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One Exception

As advocates for the new Capitol Visitor Center for more than a decade, we are delighted with the structure, due to open Tuesday — with one exception. Emancipation Hall, renamed to honor slaves forced to help build the Capitol, contains not one image of an African-American.

Statues in the immense central space formerly known as the Great Hall commemorate several American Indians, including Sarah Winnemucca, the first Native American woman to publish a book, but not Martin Luther King Jr., Frederick Douglass or the Great Emancipator himself, Abraham Lincoln, who happens also to have been a Member of Congress.

CVC spokesmen say that the statue subjects in the Capitol are selected by the several states, not Congress, but the fact is that Emancipation Hall does contain a huge replica of the Statue of Freedom that tops the Capitol Dome, along with a single small placard referencing the role of “slave labor” in constructing the Capitol.

As we say, that flaw aside, the CVC is, as Rep. Debbie Wasserman Schultz (D-Fla.) put it, “a beautiful facility that is worthy of the Capitol.” It’s built of sandstone that matches closely the interior of the Capitol and is appointed with rich wood and dignified lighting.

We don’t know, or care, what architectural critics may say, but we’re sure that fiscal critics will greet the opening with guffaws about the CVC’s price tag — $621 million, six times its original estimate — and repeated construction delays.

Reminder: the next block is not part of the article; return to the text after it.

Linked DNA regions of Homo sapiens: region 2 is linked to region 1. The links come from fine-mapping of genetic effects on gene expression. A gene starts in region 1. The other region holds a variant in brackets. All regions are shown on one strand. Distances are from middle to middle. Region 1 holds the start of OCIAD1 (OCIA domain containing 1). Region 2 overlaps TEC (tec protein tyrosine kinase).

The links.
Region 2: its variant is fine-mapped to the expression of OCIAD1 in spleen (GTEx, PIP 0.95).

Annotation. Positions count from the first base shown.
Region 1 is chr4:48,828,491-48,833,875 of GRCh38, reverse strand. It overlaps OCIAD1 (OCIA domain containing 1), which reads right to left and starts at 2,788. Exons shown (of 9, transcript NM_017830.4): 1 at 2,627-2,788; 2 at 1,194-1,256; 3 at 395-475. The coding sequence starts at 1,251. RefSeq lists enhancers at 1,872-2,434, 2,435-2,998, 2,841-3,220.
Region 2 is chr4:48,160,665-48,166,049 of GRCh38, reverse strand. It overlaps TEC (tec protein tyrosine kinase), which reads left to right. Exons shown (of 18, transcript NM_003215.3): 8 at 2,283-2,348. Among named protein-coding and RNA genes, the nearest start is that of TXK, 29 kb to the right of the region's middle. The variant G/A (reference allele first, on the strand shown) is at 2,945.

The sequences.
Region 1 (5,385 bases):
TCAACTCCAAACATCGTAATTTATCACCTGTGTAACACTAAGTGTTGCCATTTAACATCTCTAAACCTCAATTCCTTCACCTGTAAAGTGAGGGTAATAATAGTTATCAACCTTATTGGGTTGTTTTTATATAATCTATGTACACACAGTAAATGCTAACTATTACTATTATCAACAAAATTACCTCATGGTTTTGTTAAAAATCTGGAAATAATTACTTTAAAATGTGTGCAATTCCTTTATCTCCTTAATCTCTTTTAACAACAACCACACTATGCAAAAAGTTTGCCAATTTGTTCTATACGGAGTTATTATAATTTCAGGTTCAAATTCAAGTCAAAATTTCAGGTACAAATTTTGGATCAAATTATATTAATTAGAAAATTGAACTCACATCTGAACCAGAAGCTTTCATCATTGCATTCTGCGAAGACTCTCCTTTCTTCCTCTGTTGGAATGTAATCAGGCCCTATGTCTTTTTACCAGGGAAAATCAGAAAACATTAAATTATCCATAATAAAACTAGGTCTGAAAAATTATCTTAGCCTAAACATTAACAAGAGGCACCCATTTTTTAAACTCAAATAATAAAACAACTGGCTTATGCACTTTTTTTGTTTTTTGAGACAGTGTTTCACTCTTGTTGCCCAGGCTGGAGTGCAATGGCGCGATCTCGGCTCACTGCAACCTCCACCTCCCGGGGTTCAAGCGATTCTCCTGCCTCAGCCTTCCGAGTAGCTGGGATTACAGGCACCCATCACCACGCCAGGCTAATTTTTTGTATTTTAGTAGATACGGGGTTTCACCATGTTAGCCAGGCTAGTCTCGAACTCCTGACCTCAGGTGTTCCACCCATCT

Almost surely, as House appropriator Wasserman Schultz told Roll Call, the CVC would never have been built if Members and the public had known its final cost. And, the project was supposed to be completed for the 2005 presidential Inauguration, not the 2009.

But, as one of the facility’s other longtime backers, Rep. John Mica (R-Fla.), said, it’s still worth it. Mica’s original support in 1993 was based on providing a place for tourists to come in out of the rain and heat. The CVC fulfills that function grandly — and gives visitors a superb historical briefing on the Capitol, as well.

In July 1998, the CVC acquired a new rationale — security — when crazed gunman Russell Watson killed two Capitol policemen. And after Sept. 11, 2001, the facility required security upgrades that account for almost a quarter of its cost.

Over the years, we’ve joined in criticizing former Architect of the Capitol Alan Hantman for the project’s endless delays, and now it turns out he knew all along that stated deadlines would not be met but fibbed to keep support alive. We object to his deception, but we congratulate him on the accomplishment.

Essentially, he built a second Capitol, a 580,000-square-foot underground structure with a footprint larger than that of the Capitol itself. It’s not as beautiful as the Capitol — what could be? — but it honors the original.

Now, we appeal to Congress to complete the project. As the first African-American president is sworn in outside, surely there is a way to honor African-American emancipation inside.

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